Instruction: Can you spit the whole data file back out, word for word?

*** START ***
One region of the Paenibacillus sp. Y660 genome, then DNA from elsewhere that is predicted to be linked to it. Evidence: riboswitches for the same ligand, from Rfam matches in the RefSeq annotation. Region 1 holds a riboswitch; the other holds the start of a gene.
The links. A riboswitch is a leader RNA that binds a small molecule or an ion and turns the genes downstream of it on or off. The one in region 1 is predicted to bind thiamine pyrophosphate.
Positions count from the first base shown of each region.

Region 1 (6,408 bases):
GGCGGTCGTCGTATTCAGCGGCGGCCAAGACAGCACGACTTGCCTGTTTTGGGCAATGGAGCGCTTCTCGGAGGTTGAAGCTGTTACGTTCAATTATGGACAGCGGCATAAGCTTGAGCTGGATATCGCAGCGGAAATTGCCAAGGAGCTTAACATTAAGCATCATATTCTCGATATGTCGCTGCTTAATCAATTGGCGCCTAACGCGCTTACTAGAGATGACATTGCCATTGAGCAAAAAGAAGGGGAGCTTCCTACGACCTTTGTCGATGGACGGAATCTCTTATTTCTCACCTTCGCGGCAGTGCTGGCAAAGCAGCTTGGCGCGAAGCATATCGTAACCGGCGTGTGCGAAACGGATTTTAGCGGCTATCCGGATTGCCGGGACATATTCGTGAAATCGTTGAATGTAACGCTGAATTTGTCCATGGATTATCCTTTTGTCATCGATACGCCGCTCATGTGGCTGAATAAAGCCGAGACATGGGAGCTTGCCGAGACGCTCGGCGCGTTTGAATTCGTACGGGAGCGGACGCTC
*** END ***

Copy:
One region of the Paenibacillus sp. Y660 genome, then DNA from elsewhere that is predicted to be linked to it. Evidence: riboswitches for the same ligand, from Rfam matches in the RefSeq annotation. Region 1 holds a riboswitch; the other holds the start of a gene.
The links. A riboswitch is a leader RNA that binds a small molecule or an ion and turns the genes downstream of it on or off. The one in region 1 is predicted to bind thiamine pyrophosphate.
Positions count from the first base shown of each region.

Region 1 (6,408 bases):
GGCGGTCGTCGTATTCAGCGGCGGCCAAGACAGCACGACTTGCCTGTTTTGGGCAATGGAGCGCTTCTCGGAGGTTGAAGCTGTTACGTTCAATTATGGACAGCGGCATAAGCTTGAGCTGGATATCGCAGCGGAAATTGCCAAGGAGCTTAACATTAAGCATCATATTCTCGATATGTCGCTGCTTAATCAATTGGCGCCTAACGCGCTTACTAGAGATGACATTGCCATTGAGCAAAAAGAAGGGGAGCTTCCTACGACCTTTGTCGATGGACGGAATCTCTTATTTCTCACCTTCGCGGCAGTGCTGGCAAAGCAGCTTGGCGCGAAGCATATCGTAACCGGCGTGTGCGAAACGGATTTTAGCGGCTATCCGGATTGCCGGGACATATTCGTGAAATCGTTGAATGTAACGCTGAATTTGTCCATGGATTATCCTTTTGTCATCGATACGCCGCTCATGTGGCTGAATAAAGCCGAGACATGGGAGCTTGCCGAGACGCTCGGCGCGTTTGAATTCGTACGGGAGCGGACGCTC